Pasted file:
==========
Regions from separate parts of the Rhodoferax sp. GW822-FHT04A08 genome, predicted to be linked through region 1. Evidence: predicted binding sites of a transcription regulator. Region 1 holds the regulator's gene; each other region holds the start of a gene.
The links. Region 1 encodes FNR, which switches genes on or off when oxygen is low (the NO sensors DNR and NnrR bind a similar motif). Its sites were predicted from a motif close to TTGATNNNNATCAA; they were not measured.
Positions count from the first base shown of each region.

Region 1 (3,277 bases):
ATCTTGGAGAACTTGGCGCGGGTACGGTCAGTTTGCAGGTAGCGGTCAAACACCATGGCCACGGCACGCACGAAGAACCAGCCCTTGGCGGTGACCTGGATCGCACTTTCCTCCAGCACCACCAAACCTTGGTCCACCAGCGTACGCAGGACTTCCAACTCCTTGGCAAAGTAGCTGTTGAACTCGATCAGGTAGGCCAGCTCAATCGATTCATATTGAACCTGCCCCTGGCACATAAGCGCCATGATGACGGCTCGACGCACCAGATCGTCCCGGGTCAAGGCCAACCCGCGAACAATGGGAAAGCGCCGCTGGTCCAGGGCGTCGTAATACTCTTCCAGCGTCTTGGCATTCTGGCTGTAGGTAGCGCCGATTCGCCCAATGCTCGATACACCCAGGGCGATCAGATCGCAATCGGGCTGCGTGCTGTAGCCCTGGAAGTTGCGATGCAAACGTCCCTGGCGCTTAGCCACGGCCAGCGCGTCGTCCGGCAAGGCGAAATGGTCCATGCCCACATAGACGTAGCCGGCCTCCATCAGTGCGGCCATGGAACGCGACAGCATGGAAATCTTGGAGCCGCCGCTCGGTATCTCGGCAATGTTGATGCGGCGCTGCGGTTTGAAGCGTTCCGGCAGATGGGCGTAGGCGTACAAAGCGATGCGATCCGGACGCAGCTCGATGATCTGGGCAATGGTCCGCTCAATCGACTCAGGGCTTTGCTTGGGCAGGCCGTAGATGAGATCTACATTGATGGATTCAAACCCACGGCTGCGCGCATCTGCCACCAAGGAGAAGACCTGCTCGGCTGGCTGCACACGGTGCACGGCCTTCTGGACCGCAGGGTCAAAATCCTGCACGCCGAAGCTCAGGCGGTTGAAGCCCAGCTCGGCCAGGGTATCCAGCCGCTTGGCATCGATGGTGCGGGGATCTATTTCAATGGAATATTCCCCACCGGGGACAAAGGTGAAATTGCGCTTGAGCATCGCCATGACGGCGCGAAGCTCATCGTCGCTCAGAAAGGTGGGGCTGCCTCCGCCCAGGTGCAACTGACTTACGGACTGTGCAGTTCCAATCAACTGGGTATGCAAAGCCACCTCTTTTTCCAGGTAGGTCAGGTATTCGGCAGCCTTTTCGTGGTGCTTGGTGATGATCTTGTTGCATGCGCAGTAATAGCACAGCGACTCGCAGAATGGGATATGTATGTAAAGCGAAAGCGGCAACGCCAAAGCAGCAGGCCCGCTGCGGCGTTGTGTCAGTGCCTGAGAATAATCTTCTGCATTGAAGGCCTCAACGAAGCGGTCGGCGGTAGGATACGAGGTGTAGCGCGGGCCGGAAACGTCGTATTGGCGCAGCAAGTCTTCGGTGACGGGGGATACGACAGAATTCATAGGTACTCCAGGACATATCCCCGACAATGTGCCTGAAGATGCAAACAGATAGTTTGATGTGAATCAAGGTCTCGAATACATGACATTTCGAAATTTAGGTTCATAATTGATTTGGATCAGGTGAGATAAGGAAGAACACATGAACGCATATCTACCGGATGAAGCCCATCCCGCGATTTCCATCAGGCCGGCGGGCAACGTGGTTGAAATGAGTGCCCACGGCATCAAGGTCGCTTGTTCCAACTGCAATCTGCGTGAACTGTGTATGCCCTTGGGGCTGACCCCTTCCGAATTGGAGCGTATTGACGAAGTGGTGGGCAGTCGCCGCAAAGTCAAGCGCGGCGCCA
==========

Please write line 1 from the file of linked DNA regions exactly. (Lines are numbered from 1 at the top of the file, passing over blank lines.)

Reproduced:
Regions from separate parts of the Rhodoferax sp. GW822-FHT04A08 genome, predicted to be linked through region 1. Evidence: predicted binding sites of a transcription regulator. Region 1 holds the regulator's gene; each other region holds the start of a gene.